At this point, I’ve coached hundreds of women, and the more I analyze the data that we have in The Society and I look at where people are getting stuck or where people may be heading towards burnout, the more I’ve observed what’s going on in the online space I realized that most of us when starting out, are not pricing our work in a way that pays us for all the time we put into our business. As a result, we get paid for the clients that we secure and the products that we sell, and then the other 75% of the time that we’re putting into our business is unpaid. This is unsustainable.
Think about what it’s like when you pay a professional for something. Let’s say you are paying a therapist $200 an hour for a session. You’re not actually paying them $200 for their time. You are paying them for the 6 or 7 years of post-secondary education and practicum and hands-on learning and experience that has gone into them being equipped to lead that session with you and to help you with whatever problems you are bringing to the session. When we pay for things, we’re not just paying for the item or the service. I think the fast consumerism economy has really contributed to this mindset for a lot of us. The reality is that when someone is buying a service or a product from your business, they are buying a piece of your knowledge, experience, and effort from your business. You need to price yourself in such a way that you are compensated for all the time you’re putting into your business. That will allow you to always have the time and effort to put into your business and be well-resourced enough to continue to do that over time so your business can grow.
For example, let’s say you are a life coach only charging for your time, and you charge a hundred dollars an hour. If you were trying to bring in $5,000 a month, you have to book enough calls to add up to $5,000 a month, which is 50 calls, an average of about 12 calls a week. You’re spending 12 hours on zoom or in session in your office every single week. You are getting paid for those 12 hours, but in order to secure those clients to have those 50 calls every month (which is a lot of calls) you have to spend another 30 hours marketing and doing operational things for your business and all the things that go into lead acquisition for your business, having your website done, all of these expenses that contribute to actually getting the clients, and you’re not getting compensated for those.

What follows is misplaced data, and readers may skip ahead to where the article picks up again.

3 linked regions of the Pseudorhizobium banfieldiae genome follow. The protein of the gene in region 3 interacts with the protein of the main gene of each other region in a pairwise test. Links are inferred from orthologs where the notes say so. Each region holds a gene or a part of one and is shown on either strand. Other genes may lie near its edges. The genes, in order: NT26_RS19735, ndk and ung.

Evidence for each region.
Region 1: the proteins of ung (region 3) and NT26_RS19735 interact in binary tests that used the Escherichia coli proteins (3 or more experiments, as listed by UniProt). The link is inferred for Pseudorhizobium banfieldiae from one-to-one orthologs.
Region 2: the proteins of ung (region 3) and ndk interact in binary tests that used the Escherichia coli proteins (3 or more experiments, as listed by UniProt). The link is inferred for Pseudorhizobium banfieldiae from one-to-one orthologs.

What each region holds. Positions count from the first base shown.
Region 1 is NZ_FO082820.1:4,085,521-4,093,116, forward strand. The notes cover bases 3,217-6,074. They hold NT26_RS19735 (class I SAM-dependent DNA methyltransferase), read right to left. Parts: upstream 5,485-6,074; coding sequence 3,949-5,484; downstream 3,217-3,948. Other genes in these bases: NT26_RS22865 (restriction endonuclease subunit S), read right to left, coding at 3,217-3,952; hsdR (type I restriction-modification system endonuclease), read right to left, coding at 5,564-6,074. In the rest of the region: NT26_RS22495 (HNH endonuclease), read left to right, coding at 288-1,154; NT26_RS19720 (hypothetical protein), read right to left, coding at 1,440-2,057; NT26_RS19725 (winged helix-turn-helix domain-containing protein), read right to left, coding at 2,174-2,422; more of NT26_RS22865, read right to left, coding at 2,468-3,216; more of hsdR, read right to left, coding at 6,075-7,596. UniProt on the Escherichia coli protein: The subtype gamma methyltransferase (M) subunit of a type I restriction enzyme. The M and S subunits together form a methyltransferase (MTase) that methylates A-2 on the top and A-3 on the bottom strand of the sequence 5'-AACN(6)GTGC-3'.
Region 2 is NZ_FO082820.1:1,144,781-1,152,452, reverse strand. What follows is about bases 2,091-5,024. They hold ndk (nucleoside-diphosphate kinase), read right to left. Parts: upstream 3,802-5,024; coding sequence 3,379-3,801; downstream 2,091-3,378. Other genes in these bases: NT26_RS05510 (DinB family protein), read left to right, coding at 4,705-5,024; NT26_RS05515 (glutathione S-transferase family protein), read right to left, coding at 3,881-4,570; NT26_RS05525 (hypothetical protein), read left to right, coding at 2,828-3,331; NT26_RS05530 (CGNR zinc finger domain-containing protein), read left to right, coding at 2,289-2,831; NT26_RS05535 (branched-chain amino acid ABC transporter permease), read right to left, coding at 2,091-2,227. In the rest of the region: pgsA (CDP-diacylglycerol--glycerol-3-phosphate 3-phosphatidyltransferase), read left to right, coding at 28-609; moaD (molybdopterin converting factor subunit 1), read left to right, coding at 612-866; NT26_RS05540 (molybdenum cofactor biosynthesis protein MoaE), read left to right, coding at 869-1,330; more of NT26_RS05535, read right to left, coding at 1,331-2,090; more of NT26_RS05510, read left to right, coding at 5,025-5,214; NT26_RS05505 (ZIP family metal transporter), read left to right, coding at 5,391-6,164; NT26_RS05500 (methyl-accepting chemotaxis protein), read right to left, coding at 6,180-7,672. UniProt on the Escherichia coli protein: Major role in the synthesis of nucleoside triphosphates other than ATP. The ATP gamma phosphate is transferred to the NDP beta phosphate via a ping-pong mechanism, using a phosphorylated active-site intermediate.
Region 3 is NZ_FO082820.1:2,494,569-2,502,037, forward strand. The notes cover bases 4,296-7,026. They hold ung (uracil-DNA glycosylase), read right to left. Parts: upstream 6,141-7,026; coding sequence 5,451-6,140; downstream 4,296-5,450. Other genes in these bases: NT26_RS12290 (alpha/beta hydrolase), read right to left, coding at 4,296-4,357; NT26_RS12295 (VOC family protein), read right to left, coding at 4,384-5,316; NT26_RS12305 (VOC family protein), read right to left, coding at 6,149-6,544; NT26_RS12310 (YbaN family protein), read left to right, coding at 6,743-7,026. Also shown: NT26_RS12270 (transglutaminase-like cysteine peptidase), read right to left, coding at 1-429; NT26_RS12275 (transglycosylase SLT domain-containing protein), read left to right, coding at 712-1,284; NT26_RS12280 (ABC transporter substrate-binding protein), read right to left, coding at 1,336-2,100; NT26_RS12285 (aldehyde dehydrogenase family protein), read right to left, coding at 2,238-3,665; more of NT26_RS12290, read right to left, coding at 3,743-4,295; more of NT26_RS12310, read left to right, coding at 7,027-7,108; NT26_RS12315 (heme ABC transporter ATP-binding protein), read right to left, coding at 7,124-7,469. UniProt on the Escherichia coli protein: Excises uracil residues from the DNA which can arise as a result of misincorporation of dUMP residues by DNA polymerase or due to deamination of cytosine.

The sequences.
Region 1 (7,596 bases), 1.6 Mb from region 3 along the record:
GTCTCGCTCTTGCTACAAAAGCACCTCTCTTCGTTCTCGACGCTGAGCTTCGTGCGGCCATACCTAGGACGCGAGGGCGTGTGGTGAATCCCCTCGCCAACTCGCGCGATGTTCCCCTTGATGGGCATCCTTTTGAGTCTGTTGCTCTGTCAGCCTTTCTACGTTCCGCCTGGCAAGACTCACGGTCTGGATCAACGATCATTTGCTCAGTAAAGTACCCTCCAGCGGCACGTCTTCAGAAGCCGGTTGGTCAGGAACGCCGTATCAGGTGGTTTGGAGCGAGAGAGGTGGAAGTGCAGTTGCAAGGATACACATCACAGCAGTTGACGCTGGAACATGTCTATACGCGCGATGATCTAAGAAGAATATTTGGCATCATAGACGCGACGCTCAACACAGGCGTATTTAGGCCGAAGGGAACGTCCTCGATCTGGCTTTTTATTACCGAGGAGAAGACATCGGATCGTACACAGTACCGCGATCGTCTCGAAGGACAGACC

I think we all think that’s normal. I certainly did when I first started my business. I’ve come to realize that the secret to having a sustainable business right from the start is to price yourself in a way where you are compensated for all of that, and it’s not a bad thing to do so. All of that effort, time, money, experience, and education that is going into your business, has value and you should be compensated for it.
That’s a big mindset shift and perhaps the most important step on this list. A big mindset shift I had to make and one that I’m working with all of my clients at the moment is making sure that you are being compensated appropriately. When I say appropriately, I mean in a way that makes your business sustainable to run. Not just in a way that you think is affordable or right for your customer. Obviously, there are market caps depending on who you’re serving. There is kind of a max to how much you can charge in certain spaces, but for the most part, pricing is very variable and the sky’s the limit.
While that doesn’t mean that you should be charging $30,000 for some kind of low value, low ticket offer, it does mean that there is probably a lot of wiggle room in what you are charging to cover the time that you’re putting into your marketing and operations and business expenses you are carrying in order to keep going. I think this is really the secret to having a profitable online business right from the early days so you have the resources you need at your disposal to put back into your business, to put back into yourself and your life, so it’s sustainable and scalable.
That’s what I’m going to leave you with today. If you liked this episode, make sure you take a screenshot, share it to your stories, tag me, let me know you’re listening to it. Let me know what you thought, I’d love to hear from you, and I will see you next time.
Thank you so much for joining me for this episode of the Self-Made Mamas Podcast. You can find more information about working with us at theselfmademama.com or connect with us on Instagram at @selfmademama_. I can’t wait to chat.